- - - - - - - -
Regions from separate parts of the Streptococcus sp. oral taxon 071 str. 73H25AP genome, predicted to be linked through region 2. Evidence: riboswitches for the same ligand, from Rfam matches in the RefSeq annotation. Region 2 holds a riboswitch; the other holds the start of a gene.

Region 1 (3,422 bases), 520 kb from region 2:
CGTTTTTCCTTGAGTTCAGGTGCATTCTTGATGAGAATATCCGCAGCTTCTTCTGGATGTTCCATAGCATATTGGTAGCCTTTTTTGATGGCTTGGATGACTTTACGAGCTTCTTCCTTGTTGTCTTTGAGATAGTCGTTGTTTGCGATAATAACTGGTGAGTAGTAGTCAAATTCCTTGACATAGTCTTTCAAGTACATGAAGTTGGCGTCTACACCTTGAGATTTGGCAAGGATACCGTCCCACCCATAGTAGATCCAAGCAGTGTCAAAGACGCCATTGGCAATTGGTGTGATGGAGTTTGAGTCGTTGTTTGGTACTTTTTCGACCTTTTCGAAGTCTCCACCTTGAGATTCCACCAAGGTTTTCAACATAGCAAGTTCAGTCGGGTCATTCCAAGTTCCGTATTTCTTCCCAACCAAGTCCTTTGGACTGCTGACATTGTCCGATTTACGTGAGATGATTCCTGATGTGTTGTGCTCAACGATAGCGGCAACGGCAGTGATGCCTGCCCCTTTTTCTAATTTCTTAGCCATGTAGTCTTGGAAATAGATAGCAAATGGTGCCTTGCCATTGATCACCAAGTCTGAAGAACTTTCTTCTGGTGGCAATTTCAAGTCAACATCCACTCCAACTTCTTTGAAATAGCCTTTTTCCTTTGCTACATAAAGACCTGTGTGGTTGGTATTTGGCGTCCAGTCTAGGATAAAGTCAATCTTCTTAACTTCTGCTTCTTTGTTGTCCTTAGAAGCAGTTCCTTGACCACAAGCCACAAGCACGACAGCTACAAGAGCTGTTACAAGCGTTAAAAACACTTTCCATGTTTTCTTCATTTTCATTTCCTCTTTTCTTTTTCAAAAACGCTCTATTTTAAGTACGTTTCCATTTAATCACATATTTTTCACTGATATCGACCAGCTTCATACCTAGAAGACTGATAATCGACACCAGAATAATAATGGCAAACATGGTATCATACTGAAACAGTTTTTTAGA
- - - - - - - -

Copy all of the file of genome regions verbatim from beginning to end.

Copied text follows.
Regions from separate parts of the Streptococcus sp. oral taxon 071 str. 73H25AP genome, predicted to be linked through region 2. Evidence: riboswitches for the same ligand, from Rfam matches in the RefSeq annotation. Region 2 holds a riboswitch; the other holds the start of a gene.

Region 1 (3,422 bases), 520 kb from region 2:
CGTTTTTCCTTGAGTTCAGGTGCATTCTTGATGAGAATATCCGCAGCTTCTTCTGGATGTTCCATAGCATATTGGTAGCCTTTTTTGATGGCTTGGATGACTTTACGAGCTTCTTCCTTGTTGTCTTTGAGATAGTCGTTGTTTGCGATAATAACTGGTGAGTAGTAGTCAAATTCCTTGACATAGTCTTTCAAGTACATGAAGTTGGCGTCTACACCTTGAGATTTGGCAAGGATACCGTCCCACCCATAGTAGATCCAAGCAGTGTCAAAGACGCCATTGGCAATTGGTGTGATGGAGTTTGAGTCGTTGTTTGGTACTTTTTCGACCTTTTCGAAGTCTCCACCTTGAGATTCCACCAAGGTTTTCAACATAGCAAGTTCAGTCGGGTCATTCCAAGTTCCGTATTTCTTCCCAACCAAGTCCTTTGGACTGCTGACATTGTCCGATTTACGTGAGATGATTCCTGATGTGTTGTGCTCAACGATAGCGGCAACGGCAGTGATGCCTGCCCCTTTTTCTAATTTCTTAGCCATGTAGTCTTGGAAATAGATAGCAAATGGTGCCTTGCCATTGATCACCAAGTCTGAAGAACTTTCTTCTGGTGGCAATTTCAAGTCAACATCCACTCCAACTTCTTTGAAATAGCCTTTTTCCTTTGCTACATAAAGACCTGTGTGGTTGGTATTTGGCGTCCAGTCTAGGATAAAGTCAATCTTCTTAACTTCTGCTTCTTTGTTGTCCTTAGAAGCAGTTCCTTGACCACAAGCCACAAGCACGACAGCTACAAGAGCTGTTACAAGCGTTAAAAACACTTTCCATGTTTTCTTCATTTTCATTTCCTCTTTTCTTTTTCAAAAACGCTCTATTTTAAGTACGTTTCCATTTAATCACATATTTTTCACTGATATCGACCAGCTTCATACCTAGAAGACTGATAATCGACACCAGAATAATAATGGCAAACATGGTATCATACTGAAACAGTTTTTTAGA